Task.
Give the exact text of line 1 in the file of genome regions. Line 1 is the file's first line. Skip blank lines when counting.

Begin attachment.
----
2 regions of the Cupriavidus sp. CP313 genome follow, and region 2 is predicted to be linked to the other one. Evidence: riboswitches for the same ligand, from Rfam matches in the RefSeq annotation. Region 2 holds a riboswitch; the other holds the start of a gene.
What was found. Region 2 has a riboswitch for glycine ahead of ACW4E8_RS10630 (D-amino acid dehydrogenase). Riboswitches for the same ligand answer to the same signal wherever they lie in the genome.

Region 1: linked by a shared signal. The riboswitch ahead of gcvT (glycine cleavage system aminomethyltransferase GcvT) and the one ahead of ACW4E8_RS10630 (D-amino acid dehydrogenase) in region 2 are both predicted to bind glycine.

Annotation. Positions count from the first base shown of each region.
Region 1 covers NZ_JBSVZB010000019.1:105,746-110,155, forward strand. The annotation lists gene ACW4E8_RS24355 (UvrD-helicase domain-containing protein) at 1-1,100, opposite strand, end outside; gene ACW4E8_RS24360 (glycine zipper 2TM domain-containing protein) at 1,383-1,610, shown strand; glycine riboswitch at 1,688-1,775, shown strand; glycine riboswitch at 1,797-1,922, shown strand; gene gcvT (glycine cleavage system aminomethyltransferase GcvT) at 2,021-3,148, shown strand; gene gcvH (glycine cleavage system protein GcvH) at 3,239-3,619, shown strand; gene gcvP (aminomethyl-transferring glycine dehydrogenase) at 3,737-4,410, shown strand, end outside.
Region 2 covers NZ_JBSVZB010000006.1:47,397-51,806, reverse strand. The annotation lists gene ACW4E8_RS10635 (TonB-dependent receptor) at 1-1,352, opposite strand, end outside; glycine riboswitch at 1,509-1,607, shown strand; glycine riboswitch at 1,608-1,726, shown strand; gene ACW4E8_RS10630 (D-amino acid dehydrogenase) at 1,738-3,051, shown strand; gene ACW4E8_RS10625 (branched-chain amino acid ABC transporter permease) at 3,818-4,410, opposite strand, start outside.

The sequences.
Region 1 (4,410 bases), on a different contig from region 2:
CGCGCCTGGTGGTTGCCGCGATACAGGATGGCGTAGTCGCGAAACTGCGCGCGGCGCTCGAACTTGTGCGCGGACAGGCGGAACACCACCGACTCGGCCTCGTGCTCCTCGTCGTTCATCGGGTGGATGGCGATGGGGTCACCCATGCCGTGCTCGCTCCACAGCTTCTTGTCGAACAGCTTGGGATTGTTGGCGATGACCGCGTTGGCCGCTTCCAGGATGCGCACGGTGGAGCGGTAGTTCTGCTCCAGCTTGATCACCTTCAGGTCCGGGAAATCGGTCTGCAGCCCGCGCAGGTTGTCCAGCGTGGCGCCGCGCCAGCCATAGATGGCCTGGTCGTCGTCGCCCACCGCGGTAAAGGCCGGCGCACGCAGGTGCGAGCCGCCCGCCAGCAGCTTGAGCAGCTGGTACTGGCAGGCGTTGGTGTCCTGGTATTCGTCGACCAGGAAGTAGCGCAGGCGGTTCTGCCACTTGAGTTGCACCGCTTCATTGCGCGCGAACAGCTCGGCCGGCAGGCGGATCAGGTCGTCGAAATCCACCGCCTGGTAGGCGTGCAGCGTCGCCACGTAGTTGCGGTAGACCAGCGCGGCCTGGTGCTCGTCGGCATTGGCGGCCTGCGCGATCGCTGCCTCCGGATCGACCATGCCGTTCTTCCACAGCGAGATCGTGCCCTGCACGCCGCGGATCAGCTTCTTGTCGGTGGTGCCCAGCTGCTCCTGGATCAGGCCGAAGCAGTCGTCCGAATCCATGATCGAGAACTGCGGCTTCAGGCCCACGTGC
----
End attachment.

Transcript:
2 regions of the Cupriavidus sp. CP313 genome follow, and region 2 is predicted to be linked to the other one. Evidence: riboswitches for the same ligand, from Rfam matches in the RefSeq annotation. Region 2 holds a riboswitch; the other holds the start of a gene.